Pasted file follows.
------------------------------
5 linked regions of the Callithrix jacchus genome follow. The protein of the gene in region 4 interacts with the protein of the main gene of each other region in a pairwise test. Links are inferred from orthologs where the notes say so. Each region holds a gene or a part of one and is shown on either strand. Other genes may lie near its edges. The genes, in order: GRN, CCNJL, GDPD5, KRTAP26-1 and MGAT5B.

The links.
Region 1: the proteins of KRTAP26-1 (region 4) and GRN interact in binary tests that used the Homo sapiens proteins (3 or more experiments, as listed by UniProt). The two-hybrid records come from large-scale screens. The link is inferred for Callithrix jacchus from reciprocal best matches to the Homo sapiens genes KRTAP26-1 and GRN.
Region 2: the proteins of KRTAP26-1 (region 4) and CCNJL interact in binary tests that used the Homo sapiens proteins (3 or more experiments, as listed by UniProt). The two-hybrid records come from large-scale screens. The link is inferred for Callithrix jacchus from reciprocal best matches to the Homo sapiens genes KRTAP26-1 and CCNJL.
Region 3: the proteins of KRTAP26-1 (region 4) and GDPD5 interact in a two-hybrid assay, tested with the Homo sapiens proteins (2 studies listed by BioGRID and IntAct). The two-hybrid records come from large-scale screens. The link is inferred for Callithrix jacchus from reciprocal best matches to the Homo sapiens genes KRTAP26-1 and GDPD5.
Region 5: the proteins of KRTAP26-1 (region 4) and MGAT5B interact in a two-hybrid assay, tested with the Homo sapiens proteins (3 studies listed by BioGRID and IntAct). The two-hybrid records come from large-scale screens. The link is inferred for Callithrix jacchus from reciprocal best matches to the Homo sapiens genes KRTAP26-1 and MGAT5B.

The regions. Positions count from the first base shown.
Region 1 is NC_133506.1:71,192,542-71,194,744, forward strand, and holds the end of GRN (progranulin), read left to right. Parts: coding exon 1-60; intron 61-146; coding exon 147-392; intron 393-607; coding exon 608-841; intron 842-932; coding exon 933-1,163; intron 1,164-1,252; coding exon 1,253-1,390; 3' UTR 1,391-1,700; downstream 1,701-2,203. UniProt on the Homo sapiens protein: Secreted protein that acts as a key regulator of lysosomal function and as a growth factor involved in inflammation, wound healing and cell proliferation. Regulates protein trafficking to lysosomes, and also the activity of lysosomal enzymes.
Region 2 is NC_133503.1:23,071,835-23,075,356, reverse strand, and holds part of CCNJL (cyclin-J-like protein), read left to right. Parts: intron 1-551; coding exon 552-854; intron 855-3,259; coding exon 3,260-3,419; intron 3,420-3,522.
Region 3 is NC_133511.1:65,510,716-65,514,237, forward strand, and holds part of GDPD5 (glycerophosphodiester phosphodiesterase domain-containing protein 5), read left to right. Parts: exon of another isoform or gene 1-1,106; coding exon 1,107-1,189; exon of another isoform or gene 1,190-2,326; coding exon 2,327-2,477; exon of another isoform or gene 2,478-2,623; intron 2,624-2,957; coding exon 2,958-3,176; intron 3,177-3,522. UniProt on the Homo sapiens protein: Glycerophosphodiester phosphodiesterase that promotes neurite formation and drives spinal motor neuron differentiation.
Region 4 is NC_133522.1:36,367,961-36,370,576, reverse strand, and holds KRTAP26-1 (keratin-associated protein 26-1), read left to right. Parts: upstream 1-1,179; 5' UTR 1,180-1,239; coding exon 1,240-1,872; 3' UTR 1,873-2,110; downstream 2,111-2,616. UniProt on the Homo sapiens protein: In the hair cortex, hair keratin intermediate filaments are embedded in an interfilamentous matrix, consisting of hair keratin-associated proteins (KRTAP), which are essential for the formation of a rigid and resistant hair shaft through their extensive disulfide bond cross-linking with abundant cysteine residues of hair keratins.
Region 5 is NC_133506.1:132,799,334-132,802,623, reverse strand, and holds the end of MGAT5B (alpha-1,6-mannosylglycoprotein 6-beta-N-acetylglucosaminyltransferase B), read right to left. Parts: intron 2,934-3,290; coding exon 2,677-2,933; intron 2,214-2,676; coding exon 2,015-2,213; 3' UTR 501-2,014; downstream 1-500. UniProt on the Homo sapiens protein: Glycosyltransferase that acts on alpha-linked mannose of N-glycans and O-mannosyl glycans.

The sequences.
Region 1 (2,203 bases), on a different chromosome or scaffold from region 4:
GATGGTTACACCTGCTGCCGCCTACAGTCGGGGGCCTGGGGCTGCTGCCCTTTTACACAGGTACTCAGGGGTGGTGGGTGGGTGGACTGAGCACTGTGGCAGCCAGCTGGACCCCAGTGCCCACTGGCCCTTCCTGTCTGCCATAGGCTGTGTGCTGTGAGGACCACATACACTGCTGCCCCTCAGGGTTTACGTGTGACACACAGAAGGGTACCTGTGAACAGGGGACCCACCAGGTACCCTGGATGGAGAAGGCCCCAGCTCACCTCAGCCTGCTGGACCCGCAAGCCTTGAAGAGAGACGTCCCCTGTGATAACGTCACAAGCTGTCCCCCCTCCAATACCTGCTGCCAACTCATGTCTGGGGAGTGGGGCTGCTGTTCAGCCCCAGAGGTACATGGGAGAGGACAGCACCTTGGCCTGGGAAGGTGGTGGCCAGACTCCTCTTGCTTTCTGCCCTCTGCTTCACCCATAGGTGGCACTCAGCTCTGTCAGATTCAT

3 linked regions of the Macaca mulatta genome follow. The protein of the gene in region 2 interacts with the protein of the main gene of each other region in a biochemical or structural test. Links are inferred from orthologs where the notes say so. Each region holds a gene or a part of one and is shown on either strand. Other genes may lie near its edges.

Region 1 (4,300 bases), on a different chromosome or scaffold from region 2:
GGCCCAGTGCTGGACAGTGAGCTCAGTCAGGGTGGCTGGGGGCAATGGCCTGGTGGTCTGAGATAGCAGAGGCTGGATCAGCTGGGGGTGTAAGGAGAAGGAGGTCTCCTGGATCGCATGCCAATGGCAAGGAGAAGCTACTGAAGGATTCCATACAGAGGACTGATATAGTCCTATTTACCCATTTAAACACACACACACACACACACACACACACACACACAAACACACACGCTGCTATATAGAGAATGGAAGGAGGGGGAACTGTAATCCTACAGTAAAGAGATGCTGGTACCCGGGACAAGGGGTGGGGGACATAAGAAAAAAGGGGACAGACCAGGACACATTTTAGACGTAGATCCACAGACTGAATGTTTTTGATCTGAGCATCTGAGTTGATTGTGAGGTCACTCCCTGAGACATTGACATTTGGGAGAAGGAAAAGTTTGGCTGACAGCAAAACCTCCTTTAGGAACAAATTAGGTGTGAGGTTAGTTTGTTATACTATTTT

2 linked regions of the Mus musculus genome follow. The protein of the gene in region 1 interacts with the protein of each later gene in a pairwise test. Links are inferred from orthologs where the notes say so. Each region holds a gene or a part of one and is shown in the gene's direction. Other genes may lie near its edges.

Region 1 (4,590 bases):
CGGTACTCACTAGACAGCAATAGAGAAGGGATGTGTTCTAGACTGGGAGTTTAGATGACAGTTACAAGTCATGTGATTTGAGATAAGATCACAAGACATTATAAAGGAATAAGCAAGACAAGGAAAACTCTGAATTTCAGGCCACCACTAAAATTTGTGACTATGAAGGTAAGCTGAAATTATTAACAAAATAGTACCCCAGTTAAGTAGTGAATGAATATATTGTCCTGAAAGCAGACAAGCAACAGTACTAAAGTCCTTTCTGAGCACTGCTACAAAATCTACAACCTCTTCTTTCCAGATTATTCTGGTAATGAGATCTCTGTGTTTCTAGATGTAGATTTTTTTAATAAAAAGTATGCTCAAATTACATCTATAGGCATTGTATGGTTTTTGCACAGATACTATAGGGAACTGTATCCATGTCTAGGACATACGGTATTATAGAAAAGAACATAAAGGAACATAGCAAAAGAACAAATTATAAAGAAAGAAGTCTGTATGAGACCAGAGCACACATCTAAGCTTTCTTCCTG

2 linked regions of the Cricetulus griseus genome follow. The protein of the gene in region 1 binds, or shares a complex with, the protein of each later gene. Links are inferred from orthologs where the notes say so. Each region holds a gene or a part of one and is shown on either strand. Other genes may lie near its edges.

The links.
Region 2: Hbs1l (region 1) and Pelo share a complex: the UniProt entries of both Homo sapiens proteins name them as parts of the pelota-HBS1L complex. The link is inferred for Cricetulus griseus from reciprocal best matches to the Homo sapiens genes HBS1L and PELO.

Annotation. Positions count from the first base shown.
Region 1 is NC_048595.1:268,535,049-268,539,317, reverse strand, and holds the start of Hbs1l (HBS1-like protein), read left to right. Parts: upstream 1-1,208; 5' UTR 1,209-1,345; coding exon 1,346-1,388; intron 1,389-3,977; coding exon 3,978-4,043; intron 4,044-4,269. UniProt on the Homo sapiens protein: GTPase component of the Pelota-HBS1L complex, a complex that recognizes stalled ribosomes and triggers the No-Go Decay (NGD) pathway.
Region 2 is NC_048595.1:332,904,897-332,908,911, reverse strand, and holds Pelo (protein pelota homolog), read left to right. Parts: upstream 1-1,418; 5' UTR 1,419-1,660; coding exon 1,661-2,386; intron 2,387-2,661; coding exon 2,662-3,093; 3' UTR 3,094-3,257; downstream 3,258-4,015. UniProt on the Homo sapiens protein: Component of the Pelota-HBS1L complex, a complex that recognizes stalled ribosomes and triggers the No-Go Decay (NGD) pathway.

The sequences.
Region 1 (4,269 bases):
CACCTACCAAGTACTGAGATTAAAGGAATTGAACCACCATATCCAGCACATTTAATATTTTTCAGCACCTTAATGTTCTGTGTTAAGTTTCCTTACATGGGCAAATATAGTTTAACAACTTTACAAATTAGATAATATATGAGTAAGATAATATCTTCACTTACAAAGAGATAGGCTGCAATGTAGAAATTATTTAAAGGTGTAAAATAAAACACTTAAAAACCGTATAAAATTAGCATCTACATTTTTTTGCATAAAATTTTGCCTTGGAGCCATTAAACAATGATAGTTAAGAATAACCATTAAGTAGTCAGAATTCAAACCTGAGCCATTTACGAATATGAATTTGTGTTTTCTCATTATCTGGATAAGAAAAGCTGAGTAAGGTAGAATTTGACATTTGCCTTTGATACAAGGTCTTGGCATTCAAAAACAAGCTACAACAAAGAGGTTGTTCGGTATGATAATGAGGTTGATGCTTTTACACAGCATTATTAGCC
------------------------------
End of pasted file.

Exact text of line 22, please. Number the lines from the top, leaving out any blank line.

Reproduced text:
2 linked regions of the Cricetulus griseus genome follow. The protein of the gene in region 1 binds, or shares a complex with, the protein of each later gene. Links are inferred from orthologs where the notes say so. Each region holds a gene or a part of one and is shown on either strand. Other genes may lie near its edges.